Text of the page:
First, as shown in the photo links at the end, use a hammer and pound the stake into the ground but leave about 6 inches sticking out (the shiny part). When pounding on the stake use the round head carriage bolt that comes with the pole. Put the bolt into the stake thread first and pound on the rounded part of the bolt. This will keep the pipe from splaying out from the hammer blows. The shiny part is machined down so that the pole can slip over it. Deforming it may prevent the pole from fitting. If for some reason this does happen, file the stake down until the pole fits. If the ground at your location is very hard, try softening it with water.
Keep the stake as straight as possible so that you don't end up with an unattractive tilt to the birdhouse when you install the pole. If you are not satisfied with your first attempt (or hit a rock), move the stake over 6 inches or so and try again--similar to hanging a picture! The only thing to watch for is damaging the shiny part of the stake so that the pole will not fit over it. So use the round headed carriage bolt each time you reposition the pole and save it in the event you want to move the birdhouse in the future.
After pounding the stake into the ground, remove the bolt and slip the pole over the top of the stake. The pole is now ready for the birdhouse. The Teardrop Model and the Round Model may behave a little differently after being mounted. If your Teardrop Model is tilted, the front edge and the pole are not parallel, you can adjust it by grasping the sides with the palms of you hand and slowly straightening it. The Round Model is less likely to need any adjustment, but if it does you can adjust it in the same way.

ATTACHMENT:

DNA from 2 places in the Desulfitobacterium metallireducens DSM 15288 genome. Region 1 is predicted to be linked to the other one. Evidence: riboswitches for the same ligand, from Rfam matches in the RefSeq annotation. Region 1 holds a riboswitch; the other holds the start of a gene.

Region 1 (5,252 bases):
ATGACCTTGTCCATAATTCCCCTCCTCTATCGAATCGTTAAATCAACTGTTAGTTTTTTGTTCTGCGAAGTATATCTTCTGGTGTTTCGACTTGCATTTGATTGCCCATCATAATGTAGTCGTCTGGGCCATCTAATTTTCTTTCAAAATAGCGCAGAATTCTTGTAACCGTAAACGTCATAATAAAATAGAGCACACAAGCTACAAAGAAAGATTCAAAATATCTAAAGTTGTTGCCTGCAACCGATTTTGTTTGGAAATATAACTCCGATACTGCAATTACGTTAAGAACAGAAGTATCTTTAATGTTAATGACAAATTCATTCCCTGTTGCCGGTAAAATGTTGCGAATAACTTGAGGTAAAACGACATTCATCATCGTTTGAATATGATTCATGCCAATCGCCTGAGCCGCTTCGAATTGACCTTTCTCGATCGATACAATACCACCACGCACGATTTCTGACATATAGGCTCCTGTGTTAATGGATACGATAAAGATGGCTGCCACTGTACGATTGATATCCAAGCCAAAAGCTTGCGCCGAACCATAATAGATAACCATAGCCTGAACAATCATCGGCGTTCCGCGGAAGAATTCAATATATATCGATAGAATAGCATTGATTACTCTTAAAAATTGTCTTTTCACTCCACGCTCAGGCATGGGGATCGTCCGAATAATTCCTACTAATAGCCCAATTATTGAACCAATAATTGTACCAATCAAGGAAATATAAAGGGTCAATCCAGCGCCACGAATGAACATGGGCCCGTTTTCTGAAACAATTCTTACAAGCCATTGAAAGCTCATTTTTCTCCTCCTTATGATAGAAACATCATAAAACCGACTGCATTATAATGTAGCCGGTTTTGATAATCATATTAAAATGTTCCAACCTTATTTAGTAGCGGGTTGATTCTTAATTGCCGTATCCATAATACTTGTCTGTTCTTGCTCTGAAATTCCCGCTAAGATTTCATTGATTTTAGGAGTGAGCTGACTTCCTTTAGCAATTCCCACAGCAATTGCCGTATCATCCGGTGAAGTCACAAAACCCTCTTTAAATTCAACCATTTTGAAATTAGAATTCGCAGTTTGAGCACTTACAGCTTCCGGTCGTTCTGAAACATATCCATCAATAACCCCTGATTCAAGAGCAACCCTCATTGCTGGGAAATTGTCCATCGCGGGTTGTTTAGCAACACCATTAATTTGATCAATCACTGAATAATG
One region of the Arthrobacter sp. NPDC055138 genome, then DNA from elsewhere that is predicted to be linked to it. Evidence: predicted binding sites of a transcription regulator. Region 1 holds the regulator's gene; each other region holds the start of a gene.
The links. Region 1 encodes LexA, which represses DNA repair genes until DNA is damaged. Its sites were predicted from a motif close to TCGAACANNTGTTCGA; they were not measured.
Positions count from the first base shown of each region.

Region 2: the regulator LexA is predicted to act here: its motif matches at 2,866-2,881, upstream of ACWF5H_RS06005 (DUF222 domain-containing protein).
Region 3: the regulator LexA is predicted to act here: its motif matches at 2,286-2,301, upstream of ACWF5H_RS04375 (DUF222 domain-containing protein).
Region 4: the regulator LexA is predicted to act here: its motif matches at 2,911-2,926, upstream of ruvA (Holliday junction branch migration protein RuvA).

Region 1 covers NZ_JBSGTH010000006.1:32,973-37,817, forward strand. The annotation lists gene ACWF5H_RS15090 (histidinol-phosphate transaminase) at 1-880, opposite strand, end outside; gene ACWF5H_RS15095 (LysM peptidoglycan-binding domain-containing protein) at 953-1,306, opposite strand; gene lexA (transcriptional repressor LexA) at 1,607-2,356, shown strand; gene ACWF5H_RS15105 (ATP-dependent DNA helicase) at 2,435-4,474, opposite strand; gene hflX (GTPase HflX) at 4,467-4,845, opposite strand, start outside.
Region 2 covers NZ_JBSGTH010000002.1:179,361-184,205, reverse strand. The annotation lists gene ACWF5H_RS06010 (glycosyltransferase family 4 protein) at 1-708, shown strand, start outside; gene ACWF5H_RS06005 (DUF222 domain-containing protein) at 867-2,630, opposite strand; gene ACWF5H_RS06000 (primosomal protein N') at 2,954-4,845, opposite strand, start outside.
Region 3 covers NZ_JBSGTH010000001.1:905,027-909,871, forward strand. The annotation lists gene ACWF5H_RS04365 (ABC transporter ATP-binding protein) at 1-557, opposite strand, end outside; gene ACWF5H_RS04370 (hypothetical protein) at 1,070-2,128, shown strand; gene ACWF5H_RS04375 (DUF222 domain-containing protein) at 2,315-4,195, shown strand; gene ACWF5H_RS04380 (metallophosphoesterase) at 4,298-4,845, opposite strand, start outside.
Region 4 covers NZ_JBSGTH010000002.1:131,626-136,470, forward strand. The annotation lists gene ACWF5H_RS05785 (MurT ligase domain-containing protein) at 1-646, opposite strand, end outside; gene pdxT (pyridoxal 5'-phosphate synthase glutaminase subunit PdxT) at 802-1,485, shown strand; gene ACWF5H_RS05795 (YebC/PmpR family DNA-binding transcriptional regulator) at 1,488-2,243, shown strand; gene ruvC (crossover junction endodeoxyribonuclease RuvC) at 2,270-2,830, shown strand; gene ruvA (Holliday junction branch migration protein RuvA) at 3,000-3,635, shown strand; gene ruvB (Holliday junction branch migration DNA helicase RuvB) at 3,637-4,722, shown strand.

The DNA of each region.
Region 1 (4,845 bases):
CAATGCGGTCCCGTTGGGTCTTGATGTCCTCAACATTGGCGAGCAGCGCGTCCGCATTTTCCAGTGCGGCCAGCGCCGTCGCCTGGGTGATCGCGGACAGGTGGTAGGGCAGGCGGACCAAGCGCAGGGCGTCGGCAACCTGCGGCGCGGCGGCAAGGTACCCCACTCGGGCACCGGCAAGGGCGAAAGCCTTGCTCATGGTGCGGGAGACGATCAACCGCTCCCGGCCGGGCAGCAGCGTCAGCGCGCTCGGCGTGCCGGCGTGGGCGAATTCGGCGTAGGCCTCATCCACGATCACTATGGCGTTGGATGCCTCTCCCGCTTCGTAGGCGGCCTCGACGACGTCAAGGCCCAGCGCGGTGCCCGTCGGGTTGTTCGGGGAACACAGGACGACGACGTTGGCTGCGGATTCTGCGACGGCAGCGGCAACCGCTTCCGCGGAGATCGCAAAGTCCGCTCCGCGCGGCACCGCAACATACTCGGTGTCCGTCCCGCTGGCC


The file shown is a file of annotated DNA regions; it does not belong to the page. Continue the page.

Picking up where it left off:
You can use the extension and the special coupling if you would like the pole to be longer. You might want to do this if the terrain in your location warrants it. It looks best if the extension is added just above the ground rather than on top of the pole. That way, there is an unobstructed smooth line from the pole to the house. Shrubs or ground cover may also be high enough to hide the extension coupling. But adding it on top works just as well and you might prefer that look. The extension is added by using the double sided compression fitting. To keep the two pieces of pipe from flexing at the joint, tighten the large nuts on the compression fitting as tight as you can by hand. Use some cloth such as a towel or one of those rubber pads for jar lids to get additional leverage and protect your hands.
The Bracket is meant for a building, a tree or a wooden fence post. Once you decided on the location, position the bracket so the birdhouse will not be tilted and mark the two holes with a pencil. Then with a hammer and nail or a drill, make some small holes so the screws will easily take hold. Two stainless screws are provided and you'll need a Phillips screw driver to drive in the screws.